A lot of work goes into putting grade boundaries in the right place
Photo: Erin Larson/Unsplash

Awarding students a grade is simple right? Exam marks are converted into levels of achievement and certificates issued.

But what if the system of determining those levels of achievement has been thrown up in the air by three years of disrupted assessment caused by lockdown?

Grade boundary creation before lockdown

Normally, GCSE grade boundaries are set using statistics from a previous year showing its GCSE outcomes against the expectations from same cohort’s KS2 results.

This helps to predict what should be expected from the current cohort against their KS2 scores.  

For A-level assessments, grade boundaries are set exactly the same way but using GCSE scores as a measure of prior attainment instead. 

The resulting statistical information, what we call ‘predictions’,  shows what percentage of students should be getting each grade.

Mark Distributions are then used to work out where each boundary should fall.

After the predictions have been applied to the marks, an awarding committee of examiners looks at the completed and marked papers to check the scripts actually show performance at that standard.

For example, if the prediction suggests minimum mark for a grade A should be 32, the committee might look at scripts from 30-34.

This may lead to fine tuning if it’s decided the paper was very difficult or easy, or the cohort was more or less able than the reference year. 

Coping with three years of disruption

So that’s a normal year, but how do you create fair grade boundaries when you have nothing recent to which they can be compared?

The lack of Summer exams in 2020 and 2021 meant awards were decided by Centre Assessed Grades and Teacher Assessed Grades, which led to higher outcomes compared to pre-pandemic standards.

Ofqual’s plan for retuning to ‘normal’ pre-lockdown standards was to use 2022’s exam series as a half step.

Grade Boundaries in 2022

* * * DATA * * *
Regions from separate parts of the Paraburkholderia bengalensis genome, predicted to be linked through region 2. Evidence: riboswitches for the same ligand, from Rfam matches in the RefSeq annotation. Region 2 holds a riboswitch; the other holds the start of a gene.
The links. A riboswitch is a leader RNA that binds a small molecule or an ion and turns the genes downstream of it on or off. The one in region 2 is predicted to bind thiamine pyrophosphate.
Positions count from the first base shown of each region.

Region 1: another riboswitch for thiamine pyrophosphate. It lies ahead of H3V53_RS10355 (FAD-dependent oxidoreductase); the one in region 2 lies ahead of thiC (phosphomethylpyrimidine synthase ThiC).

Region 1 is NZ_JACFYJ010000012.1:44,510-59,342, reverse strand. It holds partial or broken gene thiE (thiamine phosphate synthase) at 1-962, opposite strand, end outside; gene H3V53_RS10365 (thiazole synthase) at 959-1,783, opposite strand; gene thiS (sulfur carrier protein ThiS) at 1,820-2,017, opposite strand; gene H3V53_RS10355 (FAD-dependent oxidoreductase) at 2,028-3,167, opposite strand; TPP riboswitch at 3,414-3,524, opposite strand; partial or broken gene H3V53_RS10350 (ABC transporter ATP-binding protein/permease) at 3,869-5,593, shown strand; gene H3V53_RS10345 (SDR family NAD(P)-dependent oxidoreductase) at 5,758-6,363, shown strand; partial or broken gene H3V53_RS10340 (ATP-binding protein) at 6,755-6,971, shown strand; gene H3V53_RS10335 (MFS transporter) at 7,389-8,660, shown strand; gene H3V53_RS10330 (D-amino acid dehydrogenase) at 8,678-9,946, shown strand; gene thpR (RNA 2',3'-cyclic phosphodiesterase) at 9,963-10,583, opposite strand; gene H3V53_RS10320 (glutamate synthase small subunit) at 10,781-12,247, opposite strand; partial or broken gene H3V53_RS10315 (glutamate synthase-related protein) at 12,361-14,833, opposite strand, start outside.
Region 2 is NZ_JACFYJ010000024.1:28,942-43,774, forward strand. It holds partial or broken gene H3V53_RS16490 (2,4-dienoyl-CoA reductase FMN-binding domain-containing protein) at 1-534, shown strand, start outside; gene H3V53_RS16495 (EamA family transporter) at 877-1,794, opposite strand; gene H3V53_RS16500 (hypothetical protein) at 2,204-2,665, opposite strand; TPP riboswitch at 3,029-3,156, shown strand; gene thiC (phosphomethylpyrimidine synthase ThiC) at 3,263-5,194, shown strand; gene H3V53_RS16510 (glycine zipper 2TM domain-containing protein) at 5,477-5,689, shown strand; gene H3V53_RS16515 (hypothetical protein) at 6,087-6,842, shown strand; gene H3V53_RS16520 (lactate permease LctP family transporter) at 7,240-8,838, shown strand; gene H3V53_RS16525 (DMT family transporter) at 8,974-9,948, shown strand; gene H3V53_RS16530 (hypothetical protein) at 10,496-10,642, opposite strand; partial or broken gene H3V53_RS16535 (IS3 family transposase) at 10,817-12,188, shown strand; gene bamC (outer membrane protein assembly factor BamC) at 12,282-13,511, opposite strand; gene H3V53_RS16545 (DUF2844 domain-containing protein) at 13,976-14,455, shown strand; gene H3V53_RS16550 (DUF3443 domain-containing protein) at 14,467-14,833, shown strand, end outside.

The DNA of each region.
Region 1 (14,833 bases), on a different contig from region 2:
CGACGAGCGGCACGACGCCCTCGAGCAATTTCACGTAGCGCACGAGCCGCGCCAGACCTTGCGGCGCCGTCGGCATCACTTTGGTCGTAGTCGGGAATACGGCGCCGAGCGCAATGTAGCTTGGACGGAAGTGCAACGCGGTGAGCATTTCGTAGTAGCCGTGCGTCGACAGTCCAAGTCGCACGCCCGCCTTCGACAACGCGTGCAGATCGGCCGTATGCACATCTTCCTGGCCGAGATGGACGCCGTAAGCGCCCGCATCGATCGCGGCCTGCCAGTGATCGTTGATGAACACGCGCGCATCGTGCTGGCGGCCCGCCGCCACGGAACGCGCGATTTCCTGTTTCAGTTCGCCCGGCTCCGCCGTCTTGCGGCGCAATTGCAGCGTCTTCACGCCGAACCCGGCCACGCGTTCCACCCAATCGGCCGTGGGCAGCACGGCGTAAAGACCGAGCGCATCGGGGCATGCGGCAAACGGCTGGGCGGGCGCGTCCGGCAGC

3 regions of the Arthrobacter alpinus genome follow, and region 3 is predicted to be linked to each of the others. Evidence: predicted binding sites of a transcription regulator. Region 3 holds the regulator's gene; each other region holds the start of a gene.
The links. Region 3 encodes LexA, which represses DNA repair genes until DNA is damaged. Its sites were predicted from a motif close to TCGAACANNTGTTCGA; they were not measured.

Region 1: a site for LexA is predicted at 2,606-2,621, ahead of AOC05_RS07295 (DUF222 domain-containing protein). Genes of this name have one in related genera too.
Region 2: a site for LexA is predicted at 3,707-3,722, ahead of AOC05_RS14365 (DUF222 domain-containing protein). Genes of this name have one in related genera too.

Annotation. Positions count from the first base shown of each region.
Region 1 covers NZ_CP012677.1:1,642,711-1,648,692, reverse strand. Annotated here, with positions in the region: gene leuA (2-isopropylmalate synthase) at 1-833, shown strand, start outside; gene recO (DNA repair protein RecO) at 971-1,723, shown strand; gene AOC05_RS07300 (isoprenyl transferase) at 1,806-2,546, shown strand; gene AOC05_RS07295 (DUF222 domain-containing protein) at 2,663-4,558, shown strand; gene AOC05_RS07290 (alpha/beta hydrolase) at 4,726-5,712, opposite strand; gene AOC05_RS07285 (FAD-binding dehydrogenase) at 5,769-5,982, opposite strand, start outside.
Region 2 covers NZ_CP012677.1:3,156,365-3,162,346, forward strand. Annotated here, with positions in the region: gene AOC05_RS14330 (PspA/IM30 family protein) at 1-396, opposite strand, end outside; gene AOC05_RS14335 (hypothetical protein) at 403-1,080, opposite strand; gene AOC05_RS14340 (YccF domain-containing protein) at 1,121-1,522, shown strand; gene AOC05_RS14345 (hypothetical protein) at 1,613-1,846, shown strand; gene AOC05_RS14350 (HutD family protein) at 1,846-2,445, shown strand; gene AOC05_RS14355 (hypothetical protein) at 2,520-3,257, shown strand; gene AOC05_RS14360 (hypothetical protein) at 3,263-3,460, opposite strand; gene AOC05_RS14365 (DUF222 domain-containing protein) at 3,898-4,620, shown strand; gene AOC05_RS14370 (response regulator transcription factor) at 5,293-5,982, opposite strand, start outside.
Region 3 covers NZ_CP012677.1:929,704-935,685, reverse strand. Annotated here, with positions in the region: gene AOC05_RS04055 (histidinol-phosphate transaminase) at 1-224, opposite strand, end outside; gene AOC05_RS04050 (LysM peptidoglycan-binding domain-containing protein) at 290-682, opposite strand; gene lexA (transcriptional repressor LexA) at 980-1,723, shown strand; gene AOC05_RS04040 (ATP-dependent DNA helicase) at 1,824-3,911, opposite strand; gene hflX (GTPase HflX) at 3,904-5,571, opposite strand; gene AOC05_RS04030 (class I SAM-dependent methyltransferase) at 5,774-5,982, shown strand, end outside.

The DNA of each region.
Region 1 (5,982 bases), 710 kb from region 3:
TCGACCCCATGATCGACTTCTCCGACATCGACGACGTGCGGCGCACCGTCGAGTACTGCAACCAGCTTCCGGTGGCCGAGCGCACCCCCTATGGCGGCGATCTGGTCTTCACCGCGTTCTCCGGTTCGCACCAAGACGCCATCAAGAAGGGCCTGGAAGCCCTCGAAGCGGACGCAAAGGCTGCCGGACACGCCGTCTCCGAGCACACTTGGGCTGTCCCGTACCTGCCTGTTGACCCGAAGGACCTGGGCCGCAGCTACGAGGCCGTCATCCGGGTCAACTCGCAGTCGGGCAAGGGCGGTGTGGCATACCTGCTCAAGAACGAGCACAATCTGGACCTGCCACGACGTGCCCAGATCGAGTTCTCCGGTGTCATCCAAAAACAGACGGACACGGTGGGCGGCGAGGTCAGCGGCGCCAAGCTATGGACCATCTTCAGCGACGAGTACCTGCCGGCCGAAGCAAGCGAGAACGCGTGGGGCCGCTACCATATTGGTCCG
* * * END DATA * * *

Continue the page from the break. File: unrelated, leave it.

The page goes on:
Last year we used a brand-new performance standard – the midpoint between pre-pandemic 2019’s results and the Teacher Assessed Grades of 2021. 

The system was justified with the argument that using 2019 performance standards alone would be unfairly high for students affected by three years of disrupted learning.

At the same time, relying solely on the higher 2020/2021 outcomes would not help the aim of moving closer to pre-pandemic standards.

As expected, the midpoint policy worked, with the 2022 outcomes higher than pre-pandemic 2019 but lower than the elevated outcomes of 2021.

Returning to pre-pandemic standards

In 2023, we are reverting to the ‘normal’ way of generating predictions and using only one reference year, 2019.

The aim is to maintain an existing performance standard - the pre-pandemic standard.

If exams were equally demanding from one year to the next, grade boundaries could remain the same.

But even subject experts are unable to precisely predict how difficult or easy an assessment will be, making it impossible to ensure they will be equally demanding.

That’s why new grade boundaries are set every time a subject is examined.

An assessment has to be taken before its difficulty is accurately known and comparable grade boundaries set.

It ensures the same level of performance is rewarded the same way every year and is why the proportion of students getting each grade every year is different.

What to expect from Grade Boundary setting this year

2023’s boundary predictions will be more heavily statistical than usual. But the role of human judgement is still very important.

A combination of examiners’ expertise and statistical evidence is the best way of setting standards.

Examiners are better at judging student based on overall performance than on performance samples.

Equally, statistics cannot take into account all elements of context – such as the impact of last year’s Advance Information.

We need to see what would happen if we applied the grade boundaries suggested by predictions and whether or not that would be an accurate assessment of student performance. Only a human can do this.

It is important we get it right as what happens this year is vital for ensuring the post-pandemic awarding system is just as stable as it was going into lockdown.  

Read More on this subject:
Making the grades – How does an exam turn into a qualification? | AQi powered by AQA
Journey of a script – What happens after students put their pens down? | AQi powered by AQA
Making up an exam: How does a question paper get made? | AQi powered by AQA